Because the atheists started a food fight in the cafeteria and now we all have to eat at our own desks.

    The christmas and Hanukkah season the displays of the Nativity and Menorahs lasts about 1 month. During that time Christians and non-christians enjoy typically enjoy the traditionally festive holiday season. Atheists have 11 other months to make their points with their displays but they seem to have an uncontrollable urge to dampen everyone else’s mood. So they decide to turn an otherwise festive season into a heated debate. In an effort to maintain the peace during the holidays town governments err on the side of equality for everyone via no displays for anyone.

  • dcrswm

    So lets just institute “Equality free December” that’s what the christian right would like anyway.

  • AgentFoxMulder

    Now we all have to celebrate Vixmas. It is a holiday of nothingness in which no one has a right to say anything. In fact, no one wants to for fear that it will start an unending debate about how we really have nothing to celebrate.

    Thank you crumudgeonly old Saint Vix.

    “Have a no-frills, buzzkill Vixmas. It’s the athiest’s time of year.”

  • AgentFoxMulder

    By the way, that last line is sung to the tune of “Holly, Jolly Christmas.” Boy, I hope that last word makes it past the filters.

  • PhillyJimi1

    Oh wow! Bill Maher is on our side! That is like trying to bring a fire cracker to nuke fight.

    I’ll tell you what we have on our side the US Constitution. We all have the right to believe or not believe what ever we want. But no one person or group has the right to impose their beliefs on others even if they are the majority.

    You do have the right to express your voice. I would gladly die defending your rights to voice your views even though I think they are wrong. So I’ll continue to whine and complain and be a thorn in your side and people who think like you do because it is important and it is called progress.

  • PhillyJimi1

    Dumbest idea ever! Thanks for diminishing my hope in humanity.

  • AgentFoxMulder

    Now we all have to celebrate Vixmas. It is a holiday of nothingness in which no one has a right to say anything. In fact, no one wants to for fear that it will start an unending debate about how we really have nothing to celebrate.

    Thank you crumudgeonly old Saint Vix.

    “Have a no-frills, buzzkill Vixmas. It’s the athiest’s time of year.” (Sung to the tune of “Holly, Jolly Christmas.”

  • itsthedax

    Yes, Mulder. christian churches can’t use tax-payer funded resources unless everyone else gets to as well, so christmas is ruined.

  • itsthedax

    Yes, harmonie, I know.

  • Yankee Mike Bravo

    “no one has a right to say anything.”

    You have the right to say pretty much anything…as long as you do it on your own land. The Supreme Court has even said you can use public land to further your religion, as long as others have the same opportunity.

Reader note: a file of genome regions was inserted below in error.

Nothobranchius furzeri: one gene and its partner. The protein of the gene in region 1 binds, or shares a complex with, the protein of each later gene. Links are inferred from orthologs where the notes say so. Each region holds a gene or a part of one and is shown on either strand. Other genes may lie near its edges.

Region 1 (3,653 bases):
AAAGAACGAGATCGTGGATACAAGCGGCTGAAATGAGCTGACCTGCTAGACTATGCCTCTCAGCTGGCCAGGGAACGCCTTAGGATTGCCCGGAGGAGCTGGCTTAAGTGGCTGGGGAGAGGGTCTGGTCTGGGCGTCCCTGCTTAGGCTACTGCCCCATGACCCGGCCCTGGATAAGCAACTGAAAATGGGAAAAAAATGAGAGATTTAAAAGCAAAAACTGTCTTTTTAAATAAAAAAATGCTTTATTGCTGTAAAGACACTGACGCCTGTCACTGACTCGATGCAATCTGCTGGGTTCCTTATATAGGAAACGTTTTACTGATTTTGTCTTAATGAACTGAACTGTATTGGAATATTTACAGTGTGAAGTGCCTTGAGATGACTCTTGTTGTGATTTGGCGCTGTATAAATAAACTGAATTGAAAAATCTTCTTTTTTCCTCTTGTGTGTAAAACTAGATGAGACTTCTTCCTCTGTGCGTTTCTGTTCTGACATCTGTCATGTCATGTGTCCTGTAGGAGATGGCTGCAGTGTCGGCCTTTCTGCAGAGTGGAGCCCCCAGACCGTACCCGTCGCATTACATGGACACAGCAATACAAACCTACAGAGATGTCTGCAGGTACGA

What you can NOT, NOT, NOT do is to use the government to spread your–and ONLY your–religious message.

  • alert4jsw

    Actually, hopefurgeson, that is exactly what I would hope would occur. I certainly don’t speak for all atheists, and like dcrswm, I think most religious beliefs are superstitious nonsense.

    But my point is that “Christmas” is not just a Christian holiday, and if public property is going to be made available for holiday displays, it must be available to everyone. If public property is made available for holiday displays, Christians are certainly welcome to put up their displays regardless of what I might think about their beliefs. But they don’t have the right to claim exclusive use of that property for their displays.

    In most cases I’m aware of, the atheist do simply “peacefully put up their solstice displays.” The violence comes from those who think they should have the exclusive right to use public property for their particular displays. And while it is usually some “offended” believer who tears down a solstice display, the atheists are somehow blamed for it.

    For example, in Loudoun County, Virginia, last year some woman took it upon herself to destroy a display that she found “offensive” to her Christian beliefs. Unfortunately for her, it turns out that the display was erected by some Christians who were protesting the commercialization of Christmas. The atheists had nothing ot do with it (although the press coverage didn’t go out of its way to disabuse people of that mistaken idea).

    If Christians wish to put up religious displays without any “competition” from us heathens, there are plenty of churches in every community that would probably be happy to accomodate them.

  • northernprairiefire

    How can any rational person argue that people who are not religious should give up their right to compete with religious types during the holiday. Why not point out that for a growing number of folks (especially young people raised by conservative Christians …see the latest data on this), Christianity is about as real as Harry Potter. Christians no longer call the shots… get used to it.

  • northernprairiefire

    too dumb to understand irony,,,

  • gonnagle